There's more to criticize, though. What Belkin and the women she interviewed all seem extraordinarily blind to is the intra-household power dynamics that have led these women to "choose" to leave work to be with their children. In fact, she hardly acknowledged that these women were married to real, live, breathing men, let alone that those men also had a choice (especially given that they were married to such high-earning women), or that these decisions are made in the context of a couple in which power may be unequal.
In a couple with two MBAs, or two JDs, how does it happen that it is always (at least in these examples) the woman who decides to cut back, who decides she's not so ambitious after all? Did her husband ever consider doing so? If not, why not? Did she ever consider suggesting that he do so? If not, why not?
Belkin makes a nod to some statistics on stay-at-home dads at the end of her story, but she doesn't bother to find out the demographics on those men. How many of them are the educational and occupational equivalents of the husbands of the women in her story?
-- Catherine Kenney
There's a saying in the black community that nothing really happens in the world until it happens to someone who's white, because that's when the media will finally take notice. Back in the 1970s when the feminist revolution was supposedly reaching full throttle, my mother and her friends, who were a group of well-educated black career women, used to wonder what all the fuss was about. They were pediatricians, veterinarians, or they owned their own businesses, and they were the wives of doctors, dentists and executives. They worked before marriage, after marriage, after giving birth, through graduate school until their careers were firmly established, and they didn't do it because of some newfangled feminist consciousness. As my mother put it, "I don't see what all the fuss is about! We've been working for years."
After wading through the surprisingly tired clichés about marriage and the workplace spouted by Belkin's not-so-representative sample (women who are "not yet engaged" and turn down "fabulous offers from law firms back home" after finishing law school but relocate with their men anyway!) I'm sure I was as angry as my mother was almost 30 years ago. There's nothing "revolutionary" about quitting your job to stay at home with the kids while your husband is the sole earner. My mother did it in the 1960s while transitioning from pursuing a career as a classical musician to a master's degree in social work and a career in nonprofits.
Privileged women will always have options. (Isn't that the whole point of being privileged?) It's nice for them but it's nothing new, and it does not mean much outside of the tight little world in which they live.
-- Kathie Foley
The hidden premise behind those women who opted to "opt out" of careers is never mentioned, and that is that they are all married to hardworking, highly paid husbands. In other words, work for them is merely for fun and self-fulfillment. This is not the case of most women today, not in most classes. Most of them work because if they did not, the standard of living of the family would be substantially lower. They have no "opt out" option because there just wouldn't be enough money in the family without their wage or salaried labor.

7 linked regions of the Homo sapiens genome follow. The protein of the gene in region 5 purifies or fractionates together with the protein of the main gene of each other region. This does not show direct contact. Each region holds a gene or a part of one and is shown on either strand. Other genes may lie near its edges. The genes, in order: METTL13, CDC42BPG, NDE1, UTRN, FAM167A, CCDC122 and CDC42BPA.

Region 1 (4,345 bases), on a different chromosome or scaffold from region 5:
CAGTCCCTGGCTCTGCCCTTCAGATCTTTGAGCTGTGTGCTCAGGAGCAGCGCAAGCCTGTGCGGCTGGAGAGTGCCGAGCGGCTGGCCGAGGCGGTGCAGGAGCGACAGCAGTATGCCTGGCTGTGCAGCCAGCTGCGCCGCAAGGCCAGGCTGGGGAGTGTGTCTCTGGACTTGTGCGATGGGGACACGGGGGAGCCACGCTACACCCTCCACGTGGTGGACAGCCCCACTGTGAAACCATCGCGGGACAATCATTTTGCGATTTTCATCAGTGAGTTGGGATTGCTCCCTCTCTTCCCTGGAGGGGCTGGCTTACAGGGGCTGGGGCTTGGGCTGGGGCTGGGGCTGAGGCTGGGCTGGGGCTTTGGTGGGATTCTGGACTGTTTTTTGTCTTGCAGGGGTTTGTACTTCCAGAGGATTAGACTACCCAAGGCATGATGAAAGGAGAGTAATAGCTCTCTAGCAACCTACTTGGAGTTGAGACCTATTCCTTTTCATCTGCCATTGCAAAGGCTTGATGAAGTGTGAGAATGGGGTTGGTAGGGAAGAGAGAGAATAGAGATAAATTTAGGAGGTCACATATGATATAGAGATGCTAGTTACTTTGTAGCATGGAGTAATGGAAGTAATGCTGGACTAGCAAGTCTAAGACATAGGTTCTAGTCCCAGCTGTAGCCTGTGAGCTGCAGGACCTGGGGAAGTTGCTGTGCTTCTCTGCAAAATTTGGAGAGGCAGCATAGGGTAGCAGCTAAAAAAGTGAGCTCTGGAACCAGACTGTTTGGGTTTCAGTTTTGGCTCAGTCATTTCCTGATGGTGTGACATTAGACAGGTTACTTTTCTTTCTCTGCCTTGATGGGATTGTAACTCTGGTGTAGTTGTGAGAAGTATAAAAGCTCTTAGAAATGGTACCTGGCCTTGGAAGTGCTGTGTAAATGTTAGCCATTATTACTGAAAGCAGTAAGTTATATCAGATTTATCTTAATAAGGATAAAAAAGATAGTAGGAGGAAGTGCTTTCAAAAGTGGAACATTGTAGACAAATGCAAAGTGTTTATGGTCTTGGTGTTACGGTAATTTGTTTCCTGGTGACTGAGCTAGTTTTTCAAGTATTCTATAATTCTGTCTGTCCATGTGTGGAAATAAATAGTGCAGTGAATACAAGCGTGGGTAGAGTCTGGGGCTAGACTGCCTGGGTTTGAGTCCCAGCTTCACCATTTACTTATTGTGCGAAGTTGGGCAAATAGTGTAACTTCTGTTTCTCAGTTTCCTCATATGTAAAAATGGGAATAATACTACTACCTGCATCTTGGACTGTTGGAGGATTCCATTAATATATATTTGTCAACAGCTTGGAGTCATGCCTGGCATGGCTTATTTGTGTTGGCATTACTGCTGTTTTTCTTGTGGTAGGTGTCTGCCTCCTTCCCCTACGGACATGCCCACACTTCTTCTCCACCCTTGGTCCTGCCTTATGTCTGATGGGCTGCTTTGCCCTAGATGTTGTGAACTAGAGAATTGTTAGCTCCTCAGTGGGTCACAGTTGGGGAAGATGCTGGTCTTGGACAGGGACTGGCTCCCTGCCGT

Many of the women in that article seemed horrified at the brutality of the work world. Not one questioned if any man should be subjected to it either. Perhaps reform is needed on all levels, and not only for one of the two sexes. The "opt outers" seemed quite content to have their husbands slog it out each day while they take care of their children in pristine luxury. Did they have anything to say about their husbands' contribution to their serenity? I think not.
In spite of all the discussion and rhetoric of the past three decades, the United States has never in reality embraced the notion of egalitarian relations between the sexes. It is precisely the upper- and upper-middle-class feminists who, at the end of the day, want their men to treat and support them in the style of life for which they are accustomed -- like princesses.
-- Arthur C. Hurwitz
I think there is less disagreement between Joan Walsh and Lisa Belkin than Walsh's piece suggests. Part of that is due to the general incoherence of Belkin's thesis. But as I see it, both articles are saying that many women's life goals differ from the traditional male role. That is, some women find that they don't want to climb the corporate ladder and strive in the manner necessary to reach the heights in that arena during their childbearing years.
Both articles also hint at a solution: change the work environment so that it is more receptive to those women's goals. Walsh has found such a workplace, as has Belkin. More attention should be paid to this. Employers should be encouraged (financially and otherwise) to provide flexible times and places for jobs (and not just to women). The rewards for the women and men who have these jobs is obvious, and employers gain too, because they can utilize the talents of women like Belkin's subjects, while they would not be able to in a more traditional environment. To the extent that both Belkin's and Walsh's pieces promote discussion and consideration of such changes, they complement each other and are both worthy.
-- Lisa Rosenthal
I read Joan Walsh's article with a great sense of relief. As a well-educated white woman in her 30s, married but with no kids yet, I thought that the Times piece was horrifyingly retro and very limited in scope.
There's absolutely nothing wrong with staying home to raise your children, but Belkin implied that her subjects' (and perhaps her own) choices were both the new trend and the best options. Yeah, no one can have it all, but that doesn't mean that mothers shouldn't aim high, too. I'd like to vote for a female candidate for high office someday. And I wouldn't be surprised if she was someone's mom.
-- Katie Winograd